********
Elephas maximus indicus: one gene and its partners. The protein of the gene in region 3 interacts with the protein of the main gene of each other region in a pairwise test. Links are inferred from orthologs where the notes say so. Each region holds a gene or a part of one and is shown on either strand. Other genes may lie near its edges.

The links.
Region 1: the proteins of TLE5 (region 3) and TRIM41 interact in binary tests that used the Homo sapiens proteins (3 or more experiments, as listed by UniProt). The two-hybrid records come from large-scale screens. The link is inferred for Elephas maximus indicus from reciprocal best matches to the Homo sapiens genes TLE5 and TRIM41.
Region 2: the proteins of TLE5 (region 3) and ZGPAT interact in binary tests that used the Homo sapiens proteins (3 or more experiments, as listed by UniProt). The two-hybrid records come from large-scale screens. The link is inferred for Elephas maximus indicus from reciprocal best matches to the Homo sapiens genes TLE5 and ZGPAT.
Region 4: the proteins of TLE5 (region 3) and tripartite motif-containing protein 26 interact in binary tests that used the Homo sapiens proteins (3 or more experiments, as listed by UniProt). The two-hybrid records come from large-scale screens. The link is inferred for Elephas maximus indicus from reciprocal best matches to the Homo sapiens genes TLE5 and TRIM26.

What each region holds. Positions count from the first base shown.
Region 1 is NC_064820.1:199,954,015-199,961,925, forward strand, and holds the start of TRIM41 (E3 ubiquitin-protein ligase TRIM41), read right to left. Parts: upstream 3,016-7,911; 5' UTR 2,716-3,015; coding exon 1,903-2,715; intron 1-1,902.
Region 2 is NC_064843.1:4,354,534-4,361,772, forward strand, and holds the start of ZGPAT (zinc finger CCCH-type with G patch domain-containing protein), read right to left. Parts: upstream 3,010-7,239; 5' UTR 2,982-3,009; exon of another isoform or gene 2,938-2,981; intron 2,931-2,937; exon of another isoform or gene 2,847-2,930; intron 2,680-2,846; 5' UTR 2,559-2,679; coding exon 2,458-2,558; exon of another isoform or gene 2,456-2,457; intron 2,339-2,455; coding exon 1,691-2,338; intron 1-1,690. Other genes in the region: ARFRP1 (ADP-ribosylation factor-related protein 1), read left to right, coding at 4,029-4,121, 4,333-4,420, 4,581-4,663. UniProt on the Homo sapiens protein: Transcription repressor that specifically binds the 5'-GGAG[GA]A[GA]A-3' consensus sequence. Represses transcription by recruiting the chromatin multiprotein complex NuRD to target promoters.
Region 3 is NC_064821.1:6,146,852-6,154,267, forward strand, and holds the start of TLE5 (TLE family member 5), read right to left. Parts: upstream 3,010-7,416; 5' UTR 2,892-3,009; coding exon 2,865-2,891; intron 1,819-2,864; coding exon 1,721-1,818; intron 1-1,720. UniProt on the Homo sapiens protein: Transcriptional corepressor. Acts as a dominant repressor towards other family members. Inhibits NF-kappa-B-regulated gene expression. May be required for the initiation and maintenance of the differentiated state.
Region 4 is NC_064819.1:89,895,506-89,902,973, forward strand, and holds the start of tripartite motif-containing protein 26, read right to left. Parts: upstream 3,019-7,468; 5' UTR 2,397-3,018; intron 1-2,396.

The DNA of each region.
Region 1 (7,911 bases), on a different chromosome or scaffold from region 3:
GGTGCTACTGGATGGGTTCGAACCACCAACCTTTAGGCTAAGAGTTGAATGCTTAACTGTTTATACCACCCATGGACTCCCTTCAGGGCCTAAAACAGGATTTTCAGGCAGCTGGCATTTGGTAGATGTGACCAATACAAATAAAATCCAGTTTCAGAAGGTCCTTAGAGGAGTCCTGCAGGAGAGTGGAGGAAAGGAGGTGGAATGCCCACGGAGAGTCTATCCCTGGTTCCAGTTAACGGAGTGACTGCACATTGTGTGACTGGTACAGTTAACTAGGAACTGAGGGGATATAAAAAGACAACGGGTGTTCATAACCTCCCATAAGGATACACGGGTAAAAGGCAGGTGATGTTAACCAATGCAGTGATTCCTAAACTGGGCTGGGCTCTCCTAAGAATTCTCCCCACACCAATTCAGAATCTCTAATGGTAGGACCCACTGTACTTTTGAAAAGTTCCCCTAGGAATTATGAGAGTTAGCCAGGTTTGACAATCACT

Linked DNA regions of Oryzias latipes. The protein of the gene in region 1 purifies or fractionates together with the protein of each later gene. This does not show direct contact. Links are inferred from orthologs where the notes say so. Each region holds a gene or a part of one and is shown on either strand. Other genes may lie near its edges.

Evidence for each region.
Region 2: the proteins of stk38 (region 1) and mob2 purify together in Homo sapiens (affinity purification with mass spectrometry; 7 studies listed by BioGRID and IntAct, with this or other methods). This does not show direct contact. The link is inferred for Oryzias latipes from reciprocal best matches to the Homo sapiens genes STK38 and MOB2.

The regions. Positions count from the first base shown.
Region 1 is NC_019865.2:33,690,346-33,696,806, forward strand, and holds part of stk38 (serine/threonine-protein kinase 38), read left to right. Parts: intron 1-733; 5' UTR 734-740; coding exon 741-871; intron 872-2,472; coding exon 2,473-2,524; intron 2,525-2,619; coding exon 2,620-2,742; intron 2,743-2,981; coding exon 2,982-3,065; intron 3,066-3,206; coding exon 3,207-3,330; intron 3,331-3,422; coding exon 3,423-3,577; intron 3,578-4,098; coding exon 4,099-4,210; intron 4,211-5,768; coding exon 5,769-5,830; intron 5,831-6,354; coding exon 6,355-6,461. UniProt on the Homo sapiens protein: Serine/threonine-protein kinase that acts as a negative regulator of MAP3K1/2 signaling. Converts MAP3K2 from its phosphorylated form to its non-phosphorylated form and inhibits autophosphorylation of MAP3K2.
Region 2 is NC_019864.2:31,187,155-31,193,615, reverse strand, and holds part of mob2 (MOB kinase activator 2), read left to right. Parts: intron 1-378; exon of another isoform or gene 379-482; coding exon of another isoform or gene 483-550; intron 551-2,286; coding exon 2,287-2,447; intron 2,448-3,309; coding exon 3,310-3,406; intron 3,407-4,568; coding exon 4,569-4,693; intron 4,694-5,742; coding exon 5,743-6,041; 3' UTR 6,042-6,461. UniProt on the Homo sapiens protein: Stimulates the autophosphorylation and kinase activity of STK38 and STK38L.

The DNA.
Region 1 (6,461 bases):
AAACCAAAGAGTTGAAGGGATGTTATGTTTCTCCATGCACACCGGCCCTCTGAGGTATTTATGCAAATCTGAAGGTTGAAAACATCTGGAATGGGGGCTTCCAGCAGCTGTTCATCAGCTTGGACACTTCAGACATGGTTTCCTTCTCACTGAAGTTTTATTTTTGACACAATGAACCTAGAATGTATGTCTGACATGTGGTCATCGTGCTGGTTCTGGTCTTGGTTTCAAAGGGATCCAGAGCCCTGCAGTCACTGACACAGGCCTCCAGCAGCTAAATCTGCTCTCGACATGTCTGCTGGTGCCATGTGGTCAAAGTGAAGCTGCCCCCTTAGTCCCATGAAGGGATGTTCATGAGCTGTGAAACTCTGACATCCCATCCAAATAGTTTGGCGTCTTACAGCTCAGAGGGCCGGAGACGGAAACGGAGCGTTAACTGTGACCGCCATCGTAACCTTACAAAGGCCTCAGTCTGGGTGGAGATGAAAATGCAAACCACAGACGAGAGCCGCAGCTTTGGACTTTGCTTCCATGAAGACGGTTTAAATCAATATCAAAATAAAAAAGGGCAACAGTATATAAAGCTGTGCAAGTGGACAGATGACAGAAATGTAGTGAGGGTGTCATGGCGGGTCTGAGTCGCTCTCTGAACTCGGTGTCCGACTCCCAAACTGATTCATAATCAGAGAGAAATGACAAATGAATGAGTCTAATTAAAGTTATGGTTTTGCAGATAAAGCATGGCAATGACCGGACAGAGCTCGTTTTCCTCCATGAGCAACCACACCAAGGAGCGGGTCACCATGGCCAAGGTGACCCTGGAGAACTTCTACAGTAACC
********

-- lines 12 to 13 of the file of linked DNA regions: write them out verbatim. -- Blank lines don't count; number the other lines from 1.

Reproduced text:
Region 1 (7,911 bases), on a different chromosome or scaffold from region 3:
GGTGCTACTGGATGGGTTCGAACCACCAACCTTTAGGCTAAGAGTTGAATGCTTAACTGTTTATACCACCCATGGACTCCCTTCAGGGCCTAAAACAGGATTTTCAGGCAGCTGGCATTTGGTAGATGTGACCAATACAAATAAAATCCAGTTTCAGAAGGTCCTTAGAGGAGTCCTGCAGGAGAGTGGAGGAAAGGAGGTGGAATGCCCACGGAGAGTCTATCCCTGGTTCCAGTTAACGGAGTGACTGCACATTGTGTGACTGGTACAGTTAACTAGGAACTGAGGGGATATAAAAAGACAACGGGTGTTCATAACCTCCCATAAGGATACACGGGTAAAAGGCAGGTGATGTTAACCAATGCAGTGATTCCTAAACTGGGCTGGGCTCTCCTAAGAATTCTCCCCACACCAATTCAGAATCTCTAATGGTAGGACCCACTGTACTTTTGAAAAGTTCCCCTAGGAATTATGAGAGTTAGCCAGGTTTGACAATCACT